Reflecting on Day of Prayer

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Day of Prayer LogoA blessed Lent to all!

For those of who don’t know, my name is Thano Prokos. I’m the current Great Lakes Student Leader on the OCF Student Leadership Board, and I had privilege along with the awesome Nicholas Wacks to be one of your Day of Prayer coordinators this year.

In the spirit of Great Lent, I’m going to have to ask you all to forgive my cheesiness when I say that Day of Prayer has held a special place in my heart since my first year in OCF. Before I ever participated in College Conference, Real Break, or Serve for St. Patrick Day, I participated in Day of Prayer with the rest of my OCF chapter. The first time where I was ever part of something along with the greater OCF body was when I stood in front of a MacBook camera in St. George Church in Chicago reading the Compline service with my chapter and whoever was watching online.

So, when I was told that I would share the responsibility of coordinating Day of Prayer, I definitely felt eager because of how familiar I was with the program. However, I challenged myself to really think about what Day of Prayer meant to me, and why it’s an essential staple on our OCF calendar. Sure, it’s a great way to expose your campus to Orthodoxy, and it’s a wonderful way to start Lent off on the right foot, but what more can we get from Day of Prayer?

Consider for a minute our OCF theme this year:

Behold, how good and how pleasant it is for brethren to dwell together in unity!

If you asked me what the best thing about Orthodoxy is, I would argue that it’s the fact that the Orthodox Church truly is one whole church. Let’s get a little cosmic for a moment; through our traditions and our communion with each other, our church transcends both time and space to exist as one body existing in tandem with our Lord.

Think about it…

We regularly hold a service originating from the early first millennium. At least once a week we receive communion, partaking in the body of our one Savior. We revere saints: role models of all different walks of life whom we believe to be influentially and metaphysically present in our services. Much of our theology revolves around the belief that we engage in the same worship as the Orthodox in our neighboring churches, our cathedrals, our mission parishes, churches abroad, our Orthodox ancestors, and the Orthodox of the future. If we don’t believe in a finite Christ, then neither should we believe that His bride is finite. Our faith is a celebration of that infinite one-ness: all Orthodox everywhere at all times are united.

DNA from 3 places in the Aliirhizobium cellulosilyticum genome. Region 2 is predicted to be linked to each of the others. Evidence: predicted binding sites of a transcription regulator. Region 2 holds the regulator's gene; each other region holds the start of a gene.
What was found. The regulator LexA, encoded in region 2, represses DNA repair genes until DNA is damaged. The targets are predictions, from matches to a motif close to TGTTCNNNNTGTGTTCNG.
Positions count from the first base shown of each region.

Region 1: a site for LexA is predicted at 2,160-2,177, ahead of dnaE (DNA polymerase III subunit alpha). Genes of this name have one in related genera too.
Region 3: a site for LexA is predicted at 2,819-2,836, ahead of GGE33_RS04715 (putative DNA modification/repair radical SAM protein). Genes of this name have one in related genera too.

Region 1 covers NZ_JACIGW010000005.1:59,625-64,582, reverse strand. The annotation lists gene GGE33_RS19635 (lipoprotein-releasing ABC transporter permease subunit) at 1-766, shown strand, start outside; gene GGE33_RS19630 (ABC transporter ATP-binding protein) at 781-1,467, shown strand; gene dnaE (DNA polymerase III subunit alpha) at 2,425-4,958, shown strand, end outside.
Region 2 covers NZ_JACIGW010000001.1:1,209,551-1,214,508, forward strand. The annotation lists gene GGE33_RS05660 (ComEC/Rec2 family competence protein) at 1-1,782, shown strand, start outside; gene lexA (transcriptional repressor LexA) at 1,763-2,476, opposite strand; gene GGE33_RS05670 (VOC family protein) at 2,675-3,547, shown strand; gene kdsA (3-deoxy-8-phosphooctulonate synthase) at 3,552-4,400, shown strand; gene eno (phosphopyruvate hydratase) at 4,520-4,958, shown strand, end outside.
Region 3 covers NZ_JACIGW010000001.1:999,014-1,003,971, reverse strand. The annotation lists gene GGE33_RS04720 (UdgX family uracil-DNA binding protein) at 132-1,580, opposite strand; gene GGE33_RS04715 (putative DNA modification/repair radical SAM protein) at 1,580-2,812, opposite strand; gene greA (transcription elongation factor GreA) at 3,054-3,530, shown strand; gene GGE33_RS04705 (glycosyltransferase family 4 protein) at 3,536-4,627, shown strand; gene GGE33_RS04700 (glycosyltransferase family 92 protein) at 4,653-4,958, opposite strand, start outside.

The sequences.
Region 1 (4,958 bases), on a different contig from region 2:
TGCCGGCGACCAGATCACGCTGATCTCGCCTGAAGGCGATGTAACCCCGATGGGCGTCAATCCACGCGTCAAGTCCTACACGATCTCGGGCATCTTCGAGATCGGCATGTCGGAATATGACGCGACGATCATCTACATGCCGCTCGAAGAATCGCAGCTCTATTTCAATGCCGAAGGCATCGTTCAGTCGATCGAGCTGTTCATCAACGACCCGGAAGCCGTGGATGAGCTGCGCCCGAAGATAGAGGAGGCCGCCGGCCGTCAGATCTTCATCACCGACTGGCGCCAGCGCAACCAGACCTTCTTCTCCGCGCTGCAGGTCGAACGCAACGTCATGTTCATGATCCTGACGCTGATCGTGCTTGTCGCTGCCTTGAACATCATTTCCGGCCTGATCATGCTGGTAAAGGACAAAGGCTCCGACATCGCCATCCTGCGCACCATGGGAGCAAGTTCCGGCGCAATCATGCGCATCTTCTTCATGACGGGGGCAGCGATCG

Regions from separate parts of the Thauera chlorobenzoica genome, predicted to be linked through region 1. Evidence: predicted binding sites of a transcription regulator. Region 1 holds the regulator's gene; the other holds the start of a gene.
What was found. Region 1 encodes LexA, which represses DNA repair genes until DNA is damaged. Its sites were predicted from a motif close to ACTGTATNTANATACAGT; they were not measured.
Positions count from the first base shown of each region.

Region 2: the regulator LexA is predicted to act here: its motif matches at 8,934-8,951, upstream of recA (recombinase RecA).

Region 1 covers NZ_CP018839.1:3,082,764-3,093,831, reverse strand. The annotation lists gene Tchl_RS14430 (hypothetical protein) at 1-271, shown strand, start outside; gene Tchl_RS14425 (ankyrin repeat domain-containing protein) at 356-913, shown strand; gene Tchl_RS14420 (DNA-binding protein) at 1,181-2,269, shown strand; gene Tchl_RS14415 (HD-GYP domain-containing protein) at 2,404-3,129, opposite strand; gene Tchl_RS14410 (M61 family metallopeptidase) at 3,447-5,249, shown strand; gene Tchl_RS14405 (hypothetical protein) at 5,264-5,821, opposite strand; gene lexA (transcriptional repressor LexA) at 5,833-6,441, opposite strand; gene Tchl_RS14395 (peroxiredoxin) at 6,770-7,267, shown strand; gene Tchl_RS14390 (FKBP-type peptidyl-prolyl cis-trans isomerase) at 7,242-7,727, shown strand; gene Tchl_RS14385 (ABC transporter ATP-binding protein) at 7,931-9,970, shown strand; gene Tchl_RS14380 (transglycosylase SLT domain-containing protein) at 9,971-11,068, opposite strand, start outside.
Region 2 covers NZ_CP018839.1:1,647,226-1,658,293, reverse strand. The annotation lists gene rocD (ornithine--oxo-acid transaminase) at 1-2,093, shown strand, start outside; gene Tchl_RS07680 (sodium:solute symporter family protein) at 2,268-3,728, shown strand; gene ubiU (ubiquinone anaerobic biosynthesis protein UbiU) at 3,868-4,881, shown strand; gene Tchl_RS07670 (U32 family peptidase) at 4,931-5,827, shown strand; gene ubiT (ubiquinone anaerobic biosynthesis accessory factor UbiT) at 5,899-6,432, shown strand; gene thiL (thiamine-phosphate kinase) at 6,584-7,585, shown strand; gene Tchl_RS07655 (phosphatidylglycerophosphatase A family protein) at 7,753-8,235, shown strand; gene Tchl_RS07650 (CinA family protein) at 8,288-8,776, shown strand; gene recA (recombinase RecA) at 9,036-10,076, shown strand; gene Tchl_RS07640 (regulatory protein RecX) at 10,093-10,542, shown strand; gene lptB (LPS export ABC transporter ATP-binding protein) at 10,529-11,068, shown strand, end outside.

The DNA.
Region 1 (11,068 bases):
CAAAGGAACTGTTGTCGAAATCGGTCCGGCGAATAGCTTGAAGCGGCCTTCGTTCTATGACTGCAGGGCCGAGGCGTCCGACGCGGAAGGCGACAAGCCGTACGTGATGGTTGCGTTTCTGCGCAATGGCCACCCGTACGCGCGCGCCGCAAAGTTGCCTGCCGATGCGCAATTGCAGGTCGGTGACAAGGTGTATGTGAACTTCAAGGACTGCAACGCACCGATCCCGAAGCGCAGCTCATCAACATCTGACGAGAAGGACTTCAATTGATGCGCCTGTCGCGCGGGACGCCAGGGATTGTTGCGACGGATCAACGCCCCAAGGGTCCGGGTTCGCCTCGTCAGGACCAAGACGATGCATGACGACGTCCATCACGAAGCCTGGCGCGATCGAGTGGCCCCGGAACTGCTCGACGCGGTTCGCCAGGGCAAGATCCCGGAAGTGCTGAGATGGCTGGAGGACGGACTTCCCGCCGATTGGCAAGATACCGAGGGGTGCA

This image is from the Wikimedia Commons

This image is from the Wikimedia Commons

Alright, so now that we’re no longer smoking the incense, lets get back to something a bit more concrete, shall we?

Day of Prayer is very much a microcosm of that convoluted mess I described two paragraphs ago. If you participated, you offered pretty much the same service as everyone else who participated. You read the same list of names and prayed for the same people that every other participant read, and when your hour was up another chapter did the same thing that you did. It’s best not to think of Day of Prayer as 24 separate services, but instead one service offered by our whole OCF body.

We’re about two weeks into Great Lent, and if we reflect on Day of Prayer’s purpose as our OCF kickoff into this season of bright sorrow, then there are many things that we can take away from the rest of our journey. Here are just a couple:

  • Hold on to or get a copy of our Day or Prayer reader service! I’ve already used it a couple times as a reference for group and individual prayer over the past couple of weeks. If you have difficulty finding lists of prayers that you can offer, then try this one out as a reference.
  • Remember that you’re not on your Lenten journey alone. You’re on your way to Pascha along with all Day of Prayer participants and the rest of our Orthodox body. Keep all of us in your prayers, and use the dedication to the faith we exhibited on Day of Prayer as fuel to keep moving forward this Lent.

I really want to thank all those who participated in Day of Prayer and our North American staff for working so hard to give us the resources and organization to make it possible. If you or your fellow students didn’t get a chance to participate in Day of Prayer this year, then I highly encourage you to make sure you sign up next year. Remember, that we’re all one church and one body, and while infinite is a pretty big concept, it’s just not quite as big if you’re not involved!

Enjoy the beginning of Spring, and what I pray to be a fulfilling and fruitful Lenten Season!

About the Author


This is a guest post from Thano Prokos, Great Lakes Regional Student Leader on the 2013-2014 Student Leadership Board. Thano is a junior at DePaul University, majoring in Secondary Education. This is his first year serving OCF on the SLB.

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